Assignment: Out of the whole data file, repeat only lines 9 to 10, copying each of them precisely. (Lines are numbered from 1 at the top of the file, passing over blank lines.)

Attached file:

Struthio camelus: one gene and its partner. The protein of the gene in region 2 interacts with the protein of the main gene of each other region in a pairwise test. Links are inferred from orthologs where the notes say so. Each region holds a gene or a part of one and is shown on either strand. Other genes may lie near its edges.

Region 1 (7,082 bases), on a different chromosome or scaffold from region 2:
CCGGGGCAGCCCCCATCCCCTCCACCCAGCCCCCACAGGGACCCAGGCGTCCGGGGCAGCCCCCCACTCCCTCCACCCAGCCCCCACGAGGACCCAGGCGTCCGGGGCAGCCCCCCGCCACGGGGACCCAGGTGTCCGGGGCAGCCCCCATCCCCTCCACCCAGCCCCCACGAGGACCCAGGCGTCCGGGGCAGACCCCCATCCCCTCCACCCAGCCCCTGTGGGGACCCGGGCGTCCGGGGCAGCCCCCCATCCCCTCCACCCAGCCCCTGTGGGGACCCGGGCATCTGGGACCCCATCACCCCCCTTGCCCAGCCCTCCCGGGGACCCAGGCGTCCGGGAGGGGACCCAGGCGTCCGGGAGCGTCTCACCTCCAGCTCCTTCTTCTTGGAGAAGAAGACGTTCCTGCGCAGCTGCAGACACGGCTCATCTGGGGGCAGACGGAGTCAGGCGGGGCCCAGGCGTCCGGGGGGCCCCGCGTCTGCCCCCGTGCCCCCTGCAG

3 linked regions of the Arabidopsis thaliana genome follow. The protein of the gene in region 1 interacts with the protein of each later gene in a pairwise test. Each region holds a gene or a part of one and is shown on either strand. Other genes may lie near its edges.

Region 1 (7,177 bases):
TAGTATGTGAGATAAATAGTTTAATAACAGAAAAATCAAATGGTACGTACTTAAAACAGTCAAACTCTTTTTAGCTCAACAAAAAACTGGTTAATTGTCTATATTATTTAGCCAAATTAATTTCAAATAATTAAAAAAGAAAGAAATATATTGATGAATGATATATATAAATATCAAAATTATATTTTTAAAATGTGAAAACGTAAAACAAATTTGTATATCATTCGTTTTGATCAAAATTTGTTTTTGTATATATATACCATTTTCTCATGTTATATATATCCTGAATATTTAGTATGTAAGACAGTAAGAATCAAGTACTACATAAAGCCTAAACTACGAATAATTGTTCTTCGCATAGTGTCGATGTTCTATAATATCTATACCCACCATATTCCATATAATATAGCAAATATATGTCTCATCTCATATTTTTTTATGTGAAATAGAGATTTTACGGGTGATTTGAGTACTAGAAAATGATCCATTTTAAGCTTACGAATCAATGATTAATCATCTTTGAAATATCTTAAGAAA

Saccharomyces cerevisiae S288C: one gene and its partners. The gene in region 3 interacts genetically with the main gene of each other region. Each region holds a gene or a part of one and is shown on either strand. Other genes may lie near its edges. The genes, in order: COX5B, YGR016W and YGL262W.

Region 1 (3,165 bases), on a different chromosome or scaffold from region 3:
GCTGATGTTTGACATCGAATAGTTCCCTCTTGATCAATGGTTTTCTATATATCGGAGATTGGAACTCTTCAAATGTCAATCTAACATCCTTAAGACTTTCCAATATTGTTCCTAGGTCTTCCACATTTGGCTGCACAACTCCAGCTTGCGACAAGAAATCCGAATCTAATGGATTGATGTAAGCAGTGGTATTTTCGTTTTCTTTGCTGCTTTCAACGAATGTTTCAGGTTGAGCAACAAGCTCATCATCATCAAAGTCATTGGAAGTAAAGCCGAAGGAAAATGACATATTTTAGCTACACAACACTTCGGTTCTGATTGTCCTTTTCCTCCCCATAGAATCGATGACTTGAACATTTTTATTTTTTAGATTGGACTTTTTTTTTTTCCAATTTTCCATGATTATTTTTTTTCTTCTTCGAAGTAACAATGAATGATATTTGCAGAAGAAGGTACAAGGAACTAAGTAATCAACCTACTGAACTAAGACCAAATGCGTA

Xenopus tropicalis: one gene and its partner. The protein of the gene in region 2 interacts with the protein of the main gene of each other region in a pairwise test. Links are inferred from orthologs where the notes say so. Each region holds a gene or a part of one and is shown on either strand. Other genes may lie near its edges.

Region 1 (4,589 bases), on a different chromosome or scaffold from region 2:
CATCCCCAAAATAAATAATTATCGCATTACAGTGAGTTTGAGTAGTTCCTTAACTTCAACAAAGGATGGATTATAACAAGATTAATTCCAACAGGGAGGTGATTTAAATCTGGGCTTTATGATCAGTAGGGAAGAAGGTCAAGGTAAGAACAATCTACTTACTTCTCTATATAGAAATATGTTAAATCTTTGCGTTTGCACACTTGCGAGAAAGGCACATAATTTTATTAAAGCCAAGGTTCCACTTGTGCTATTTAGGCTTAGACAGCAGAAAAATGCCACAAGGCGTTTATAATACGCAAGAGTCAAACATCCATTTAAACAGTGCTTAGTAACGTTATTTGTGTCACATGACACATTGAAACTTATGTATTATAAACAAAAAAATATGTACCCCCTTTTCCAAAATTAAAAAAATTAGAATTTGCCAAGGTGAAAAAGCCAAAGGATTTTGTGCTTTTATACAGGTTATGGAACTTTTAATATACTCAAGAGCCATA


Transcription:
GCTGATGTTTGACATCGAATAGTTCCCTCTTGATCAATGGTTTTCTATATATCGGAGATTGGAACTCTTCAAATGTCAATCTAACATCCTTAAGACTTTCCAATATTGTTCCTAGGTCTTCCACATTTGGCTGCACAACTCCAGCTTGCGACAAGAAATCCGAATCTAATGGATTGATGTAAGCAGTGGTATTTTCGTTTTCTTTGCTGCTTTCAACGAATGTTTCAGGTTGAGCAACAAGCTCATCATCATCAAAGTCATTGGAAGTAAAGCCGAAGGAAAATGACATATTTTAGCTACACAACACTTCGGTTCTGATTGTCCTTTTCCTCCCCATAGAATCGATGACTTGAACATTTTTATTTTTTAGATTGGACTTTTTTTTTTTCCAATTTTCCATGATTATTTTTTTTCTTCTTCGAAGTAACAATGAATGATATTTGCAGAAGAAGGTACAAGGAACTAAGTAATCAACCTACTGAACTAAGACCAAATGCGTA

Xenopus tropicalis: one gene and its partner. The protein of the gene in region 2 interacts with the protein of the main gene of each other region in a pairwise test. Links are inferred from orthologs where the notes say so. Each region holds a gene or a part of one and is shown on either strand. Other genes may lie near its edges.